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The Mandalorian: Give Grogu an Emmy, you cowards

Kate Harrold

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The Mandalorian: Give Grogu an Emmy, you cowards

Featured Image Credit: Disney+

Pedro Pascal is the undisputed king of television right now, or so it may seem. The guy is everywhere you look. Recently, Pedro delivered a beautifully nuanced performance as Joel in HBO’s The Last of Us. The show’s iteration of Joel is far more vulnerable than the Joel we know from Naughty Dog’s video game series, grappling with feelings of trauma and anxiety. Now, Pedro can be seen offering a much more mysterious and stoic performance as the helmeted Din Djarin in The Mandalorian’s brand-new third season.

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To an extent, we’re seeing a much more vulnerable Din this time around too. In the first four episodes of the season, the character has grappled with guilt surrounding his decision to remove his helmet, and he’s slowly allowing himself to be a true father to Grogu - which is just the most wholesome relationship on TV. As much as Pedro is killing it though, I’m going to say something a little unhinged. Grogu is delivering one of the best dramatic performances seen on TV this year.

Take a look at Grogu in action in the third season of The Mandalorian below.

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I hear you. Grogu is a puppet but in the words of Pedro Pascal on Hot Ones, “This puppet is making me cry.” Seriously, week after week, Grogu has well and truly upped his acting game this season and I am here for it. We have to address the little green guy’s range. His comedic timing, his adoration for his father, his want and desire to learn, his bravery in the face of danger … This green puppet can’t even talk and yet emotionally, I am with him every step of the way.

Grogu has always been a staple of the show, bringing a very high adorable factor but it’s refreshing to see him grow into potential beyond that. In ‘The Mines of Mandalore,’ he really held his own which is a tall order when your scene partners are Pedro Pascal and Katee Sackhoff. In terms of the development of the show, it makes sense. Grogu may still be a foundling but he is growing up, and we need to see that emotional maturity. It’s slightly weird that this is a creature that exhibits emotional maturity via adorably cute mumbles, but it’s working. Grogu’s newly-found independence was clear to see during his solo rescue mission.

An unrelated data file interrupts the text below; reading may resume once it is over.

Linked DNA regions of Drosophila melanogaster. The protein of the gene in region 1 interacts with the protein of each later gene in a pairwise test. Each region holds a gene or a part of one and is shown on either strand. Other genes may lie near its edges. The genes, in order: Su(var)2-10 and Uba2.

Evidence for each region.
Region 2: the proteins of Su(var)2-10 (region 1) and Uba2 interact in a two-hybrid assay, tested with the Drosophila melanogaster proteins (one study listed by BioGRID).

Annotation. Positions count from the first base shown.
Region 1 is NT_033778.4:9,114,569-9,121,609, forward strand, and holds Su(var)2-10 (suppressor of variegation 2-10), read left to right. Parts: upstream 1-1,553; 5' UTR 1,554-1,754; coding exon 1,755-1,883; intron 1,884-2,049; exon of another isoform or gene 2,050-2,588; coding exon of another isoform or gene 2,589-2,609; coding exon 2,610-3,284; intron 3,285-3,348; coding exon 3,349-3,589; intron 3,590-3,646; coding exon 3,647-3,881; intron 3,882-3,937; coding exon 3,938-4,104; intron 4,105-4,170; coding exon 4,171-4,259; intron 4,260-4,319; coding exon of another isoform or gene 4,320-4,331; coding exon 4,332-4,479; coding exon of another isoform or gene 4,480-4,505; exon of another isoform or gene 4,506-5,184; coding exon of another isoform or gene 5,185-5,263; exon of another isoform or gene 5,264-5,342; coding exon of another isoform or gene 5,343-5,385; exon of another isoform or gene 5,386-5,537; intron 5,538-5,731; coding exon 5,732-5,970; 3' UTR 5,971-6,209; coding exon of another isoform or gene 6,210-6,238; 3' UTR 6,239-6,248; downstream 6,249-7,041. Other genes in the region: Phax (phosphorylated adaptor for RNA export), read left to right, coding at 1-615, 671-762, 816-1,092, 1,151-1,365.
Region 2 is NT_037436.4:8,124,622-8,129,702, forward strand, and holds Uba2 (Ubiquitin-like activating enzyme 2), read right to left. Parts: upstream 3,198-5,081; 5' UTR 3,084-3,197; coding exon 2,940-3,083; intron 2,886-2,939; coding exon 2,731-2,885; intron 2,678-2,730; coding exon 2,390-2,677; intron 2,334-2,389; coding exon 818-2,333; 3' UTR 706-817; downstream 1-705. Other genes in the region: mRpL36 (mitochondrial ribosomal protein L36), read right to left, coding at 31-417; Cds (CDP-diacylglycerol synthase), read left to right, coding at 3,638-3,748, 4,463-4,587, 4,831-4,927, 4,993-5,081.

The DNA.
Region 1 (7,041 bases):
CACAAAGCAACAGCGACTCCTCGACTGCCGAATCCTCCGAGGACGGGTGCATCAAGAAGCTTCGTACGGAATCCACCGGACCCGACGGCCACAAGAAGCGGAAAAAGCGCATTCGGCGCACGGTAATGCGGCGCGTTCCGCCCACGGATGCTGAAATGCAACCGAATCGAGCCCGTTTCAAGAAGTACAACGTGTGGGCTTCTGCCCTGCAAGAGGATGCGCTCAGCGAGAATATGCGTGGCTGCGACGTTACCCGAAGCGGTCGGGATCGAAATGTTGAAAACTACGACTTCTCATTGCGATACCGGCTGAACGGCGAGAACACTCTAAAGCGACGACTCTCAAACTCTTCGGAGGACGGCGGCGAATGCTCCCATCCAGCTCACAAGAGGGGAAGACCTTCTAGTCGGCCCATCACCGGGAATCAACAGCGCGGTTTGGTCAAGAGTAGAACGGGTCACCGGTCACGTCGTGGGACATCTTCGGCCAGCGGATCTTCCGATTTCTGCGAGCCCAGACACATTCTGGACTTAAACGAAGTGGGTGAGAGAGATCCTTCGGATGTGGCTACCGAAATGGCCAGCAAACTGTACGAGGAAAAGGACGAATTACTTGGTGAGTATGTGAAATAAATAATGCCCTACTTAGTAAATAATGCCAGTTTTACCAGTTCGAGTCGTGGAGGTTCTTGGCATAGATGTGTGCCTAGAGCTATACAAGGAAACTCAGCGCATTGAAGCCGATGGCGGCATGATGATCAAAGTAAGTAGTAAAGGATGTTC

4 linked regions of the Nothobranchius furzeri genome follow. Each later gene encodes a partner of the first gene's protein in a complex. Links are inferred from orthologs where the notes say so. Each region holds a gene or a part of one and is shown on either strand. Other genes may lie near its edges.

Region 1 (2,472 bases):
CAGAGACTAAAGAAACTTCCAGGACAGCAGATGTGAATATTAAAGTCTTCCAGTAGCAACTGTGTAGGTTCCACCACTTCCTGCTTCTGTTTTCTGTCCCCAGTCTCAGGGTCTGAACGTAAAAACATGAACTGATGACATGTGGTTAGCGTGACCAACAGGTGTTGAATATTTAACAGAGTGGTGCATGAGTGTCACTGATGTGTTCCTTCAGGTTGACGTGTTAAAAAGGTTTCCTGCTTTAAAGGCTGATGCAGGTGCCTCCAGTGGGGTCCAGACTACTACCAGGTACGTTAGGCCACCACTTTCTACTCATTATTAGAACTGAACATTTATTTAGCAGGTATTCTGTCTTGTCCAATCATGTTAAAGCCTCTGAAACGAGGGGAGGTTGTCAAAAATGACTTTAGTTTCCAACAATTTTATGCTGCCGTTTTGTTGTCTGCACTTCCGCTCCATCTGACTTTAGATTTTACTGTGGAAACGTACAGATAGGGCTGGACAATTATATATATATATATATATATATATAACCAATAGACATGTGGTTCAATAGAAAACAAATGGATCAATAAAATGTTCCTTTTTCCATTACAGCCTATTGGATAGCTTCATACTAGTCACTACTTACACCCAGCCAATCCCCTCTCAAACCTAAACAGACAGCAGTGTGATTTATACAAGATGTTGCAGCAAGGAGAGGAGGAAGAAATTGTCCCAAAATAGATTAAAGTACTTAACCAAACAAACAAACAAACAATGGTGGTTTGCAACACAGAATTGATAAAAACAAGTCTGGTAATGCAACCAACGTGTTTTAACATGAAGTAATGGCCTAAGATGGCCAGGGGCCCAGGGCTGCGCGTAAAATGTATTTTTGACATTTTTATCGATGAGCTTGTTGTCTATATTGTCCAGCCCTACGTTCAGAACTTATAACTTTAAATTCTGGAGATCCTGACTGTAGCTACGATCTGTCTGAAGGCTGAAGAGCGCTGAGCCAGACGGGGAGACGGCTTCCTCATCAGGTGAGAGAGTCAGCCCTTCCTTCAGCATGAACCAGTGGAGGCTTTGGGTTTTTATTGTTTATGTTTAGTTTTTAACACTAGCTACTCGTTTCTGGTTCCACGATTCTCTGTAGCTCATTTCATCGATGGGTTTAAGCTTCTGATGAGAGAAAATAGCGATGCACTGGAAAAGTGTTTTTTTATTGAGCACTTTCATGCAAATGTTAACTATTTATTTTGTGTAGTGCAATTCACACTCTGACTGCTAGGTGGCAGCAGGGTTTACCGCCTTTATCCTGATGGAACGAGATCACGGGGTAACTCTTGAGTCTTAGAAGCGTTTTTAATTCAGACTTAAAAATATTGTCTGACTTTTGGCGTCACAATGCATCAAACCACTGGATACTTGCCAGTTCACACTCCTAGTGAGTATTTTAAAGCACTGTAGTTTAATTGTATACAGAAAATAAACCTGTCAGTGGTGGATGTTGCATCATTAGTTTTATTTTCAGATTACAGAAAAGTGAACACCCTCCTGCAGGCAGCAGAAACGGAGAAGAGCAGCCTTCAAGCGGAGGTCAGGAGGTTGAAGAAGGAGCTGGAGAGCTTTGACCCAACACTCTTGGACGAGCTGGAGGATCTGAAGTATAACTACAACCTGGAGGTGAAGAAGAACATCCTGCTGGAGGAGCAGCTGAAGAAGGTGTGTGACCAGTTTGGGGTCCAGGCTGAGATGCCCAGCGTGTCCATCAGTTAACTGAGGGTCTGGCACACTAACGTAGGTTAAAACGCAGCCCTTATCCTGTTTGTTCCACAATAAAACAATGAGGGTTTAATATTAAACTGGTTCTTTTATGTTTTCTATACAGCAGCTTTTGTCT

The Mandalorian / Credit: Disney+
The Mandalorian / Credit: Disney+
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I honestly felt like a proud parent watching how Grogu had remembered what Din had told him about navigating the planets. It’s not as if Grogu has suddenly become fearless. You could see fear in those big glassy eyes of his, and I continue to adore the ‘nope, not dealing with this’ move as he zooms away in his pram, but Grogu is now able to put his fear behind him to do what needs to be done. This is an animatronic puppet and I was quite literally shouting at the screen saying, ‘Yes Grogu. You can do it,’ tears brimming in my eyes.

Flash forward to ‘The Foundling’ and tears were brimming for a very different reason. Boy oh boy, I have never seen Grogu look as sad as he did while thinking back to his memories of Order 66. Back when Grogu debuted as The Child, I’m sure you’ll have heard someone say that this is a character simply created so that Disney could sell a bunch of toys and, yes, that’s somewhat true - my own Grogu is several feet away - but ‘The Foundling’ proved that he’s so much more than that now. Grogu’s communication is limited but it was clear to see that the memory brought him anguish. Whether he was remembering the fear or felt or the loss of his acquaintances in the Jedi Temple, I don’t know, but it was obvious to see there was deep hurt there.

The Mandalorian / Credit: Disney+
The Mandalorian / Credit: Disney+
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Grogu still brings plenty of levity to the series. That training scene with the fellow foundling was top-tier. My personal favourite moment was when he got ‘shot’ by the training blaster and just turned around to look at Din as if to say, ‘Uh, dad?’ and I still like watching the lil’ guy just simply waddle along. I appreciate those light-hearted humorous moments all the more now though, because we’re starting to see this character develop a real personality.

I jest when I say that Grogu deserves an Emmy. Really, that accolade should go to teams involved in bringing this animatronic to life. In the years that the show has been going, sure, technical advancements will naturally have resulted in a more expressive Grogu but his growth isn’t just technical. Thanks to the writing, it’s emotional too. It may be called The Mandalorian but this season, Grogu is proving it’s just as much his show as it is Din’s. The marriage of Grogu’s deeply expressive features with Din’s cold helmeted exterior creates a unique on-screen bond that is unlike anything else I’ve seen on TV - and already this season, it feels like we’re seeing what was already an incredible show elevated to great new heights.

Topics: Star Wars, TV And Film, Opinion, Disney

Kate Harrold
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